Last week was the 2021 Academy Awards. Though Nomadland dominated both the awards and the post-award discussion, the Netflix film Two Distant Strangers took home the award for best live action short film and had its profile raised significantly as well.
Two Distant Strangers is a film about a black man who is killed in a police interaction with a white officer and is forced to repeat that day, each time trying different tactics and approaches to avoid what is seemingly an inevitable outcome.
Though the win helped bring a great deal of new attention to the film, at least some of that attention was unwanted.
Director Cynthia Kao took to social media highlight similarities between Two Distant Strangers and her 2016 short film Groundhog Day for a Black Man. In her film, much like Two Distant Strangers, a black man is killed in a police interaction with a white officer and is forced to repeat that morning, trying desperately to break the cycle.
To make matters more complicated, in the summer of 2020, amidst the Black Lives Matter protests, the news organization NowThis approached Koa about amplifying her film. They posted the video to their Facebook and Twitter pages and helped draw a great deal of attention to Groundhog Day for a Black Man.
However, NowThis is listed in the credits of Two Distant Strangers as someone the film was “In association with.”
NowThis, for their part, denies any wrongdoing claiming in a statement to What’s on Netflix, “Two Distant Strangers was in final production for months before NowThis became involved,” and that they played no part in the conceiving and original creation of the film.
Still, it’s an amazing coincidence. Two films with such similar concepts both having involvement from NowThis. For Kao’s part, she says that she doesn’t know what happened and “isn’t making any assumptions.” But this has many people wondering, was this Oscar winner a plagiarism?
To find out, we must examine the films themselves.
Two Films with Similar Premise, but Different Executions
The two films start with a very similar premise, using the “Groundhog Day” trope to examine the issue of police violence toward black people.
However, outside of the overarching premise, the two films are actually very different. Two Distant Strangers is a 30-minute short film that features much more backstory and character development of both the protagonist and the police officer. Groundhog Day for a Black Man, on the other hand, is a four-minute short film that focuses almost entirely on the interactions themselves.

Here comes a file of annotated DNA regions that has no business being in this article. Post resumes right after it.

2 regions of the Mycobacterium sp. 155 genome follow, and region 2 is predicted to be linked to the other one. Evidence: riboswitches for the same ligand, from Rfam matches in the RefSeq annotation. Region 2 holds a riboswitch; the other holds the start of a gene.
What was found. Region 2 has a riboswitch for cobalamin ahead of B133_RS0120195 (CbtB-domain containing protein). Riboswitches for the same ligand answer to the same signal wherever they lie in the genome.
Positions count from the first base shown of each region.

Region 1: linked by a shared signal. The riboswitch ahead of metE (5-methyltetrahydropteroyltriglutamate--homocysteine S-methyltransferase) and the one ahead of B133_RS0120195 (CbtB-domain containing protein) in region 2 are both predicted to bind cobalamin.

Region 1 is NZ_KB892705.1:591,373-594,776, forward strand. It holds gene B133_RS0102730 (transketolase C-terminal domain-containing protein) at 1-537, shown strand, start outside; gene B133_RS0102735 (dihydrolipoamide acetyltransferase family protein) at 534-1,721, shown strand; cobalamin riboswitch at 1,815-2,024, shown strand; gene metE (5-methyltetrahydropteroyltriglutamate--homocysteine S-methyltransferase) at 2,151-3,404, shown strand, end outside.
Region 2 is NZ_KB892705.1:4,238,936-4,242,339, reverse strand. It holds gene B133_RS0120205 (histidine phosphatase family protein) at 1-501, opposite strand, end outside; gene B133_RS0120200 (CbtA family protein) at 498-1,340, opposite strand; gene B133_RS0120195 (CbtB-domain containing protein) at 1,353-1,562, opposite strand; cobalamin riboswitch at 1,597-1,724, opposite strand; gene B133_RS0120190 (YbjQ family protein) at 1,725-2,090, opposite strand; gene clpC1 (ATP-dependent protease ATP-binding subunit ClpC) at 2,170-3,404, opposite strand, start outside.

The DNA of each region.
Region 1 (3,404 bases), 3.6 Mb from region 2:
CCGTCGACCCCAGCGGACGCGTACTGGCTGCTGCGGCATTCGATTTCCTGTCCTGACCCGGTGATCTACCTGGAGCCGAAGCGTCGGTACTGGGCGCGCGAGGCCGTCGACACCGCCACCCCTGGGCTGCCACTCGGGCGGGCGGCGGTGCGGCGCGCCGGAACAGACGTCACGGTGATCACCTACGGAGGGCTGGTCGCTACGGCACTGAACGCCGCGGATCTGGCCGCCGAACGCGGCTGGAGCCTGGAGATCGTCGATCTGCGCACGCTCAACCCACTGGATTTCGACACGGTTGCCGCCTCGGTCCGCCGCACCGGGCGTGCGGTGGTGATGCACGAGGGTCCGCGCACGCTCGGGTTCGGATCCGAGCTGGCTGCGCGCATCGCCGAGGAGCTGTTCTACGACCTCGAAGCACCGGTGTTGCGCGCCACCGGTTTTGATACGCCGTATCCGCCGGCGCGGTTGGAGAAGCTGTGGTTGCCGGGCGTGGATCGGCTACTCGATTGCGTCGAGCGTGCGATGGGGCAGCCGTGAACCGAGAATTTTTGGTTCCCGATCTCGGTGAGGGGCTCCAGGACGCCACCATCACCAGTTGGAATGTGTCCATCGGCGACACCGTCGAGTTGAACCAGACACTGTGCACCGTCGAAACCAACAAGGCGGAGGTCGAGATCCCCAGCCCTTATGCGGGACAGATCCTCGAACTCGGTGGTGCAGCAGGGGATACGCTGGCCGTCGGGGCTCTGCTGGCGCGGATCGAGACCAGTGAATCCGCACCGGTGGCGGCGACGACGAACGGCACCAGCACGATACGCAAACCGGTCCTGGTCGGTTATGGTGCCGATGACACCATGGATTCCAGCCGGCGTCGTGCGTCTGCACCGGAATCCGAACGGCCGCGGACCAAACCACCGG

However, the biggest difference between the two films is the tone. Though both are dealing with an extremely serious issue, Groundhog Day for a Black Man is more comedic in nature, with the protagonist trying increasingly wacky things to avoid being killed.
Two Distant Strangers, on the other hand, is much grittier and is presented as a serious drama. The violence in Two Distant Strangers is much more gritty and realistic. Though both films are trying to make an important point, they do so in very different ways.
The only real similarity is the premise itself. However, as the title to Kao’s film makes clear, that is a commonly used trope known as the Groundhog Day Loop. Though named after the 1993 film Groundhog Day, it’s been a part of filmmaking for a long time, going back over a century.
What the two films have in common is that they applied that established trop to police interactions that turned deadly for black people. As powerful as that idea is, it’s also not impossible that two filmmakers came up with it separately, especially in the aftermath of the summer 2020 protests.
But even if it is a work of plagiarism, it’s likely not one that much can be done about. Copyright doesn’t extend to ideas and concepts and the two works are very different outside of their broad concept. Even if it can be definitely shown that this is a plagiarism, this is an area where plagiarism and copyright do not overlap.
In short, it’s unlikely that this will become a legal case, but rather, will be left to the fans of both works to debate and discuss for some time to come.
If we accept that NowThis is telling the truth that they only became involved with Two Distant Strangers very late in the process, then it’s possible and even probable that the film was developed without awareness of Groundhog Day for a Black Man.
Sometimes, as we previously discussed with Dennis the Menace, two people can and do independently come up with very similar ideas.
However, even if we can show that this film was inspired Kao’s work or even an attempt to take the concept in a different direction, there’s not much that can be done about it from a copyright standpoint. The films, other than their broad concept, are very different works in just about every other regard.
Still, it’s very interesting to watch these films back-to-back. It’s interesting to see and explore how two different filmmakers can use similar concepts to send similar messages in radically different ways. Even if it isn’t a great plagiarism story, it is a great examination of how creativity works and about filmmaking as a genre.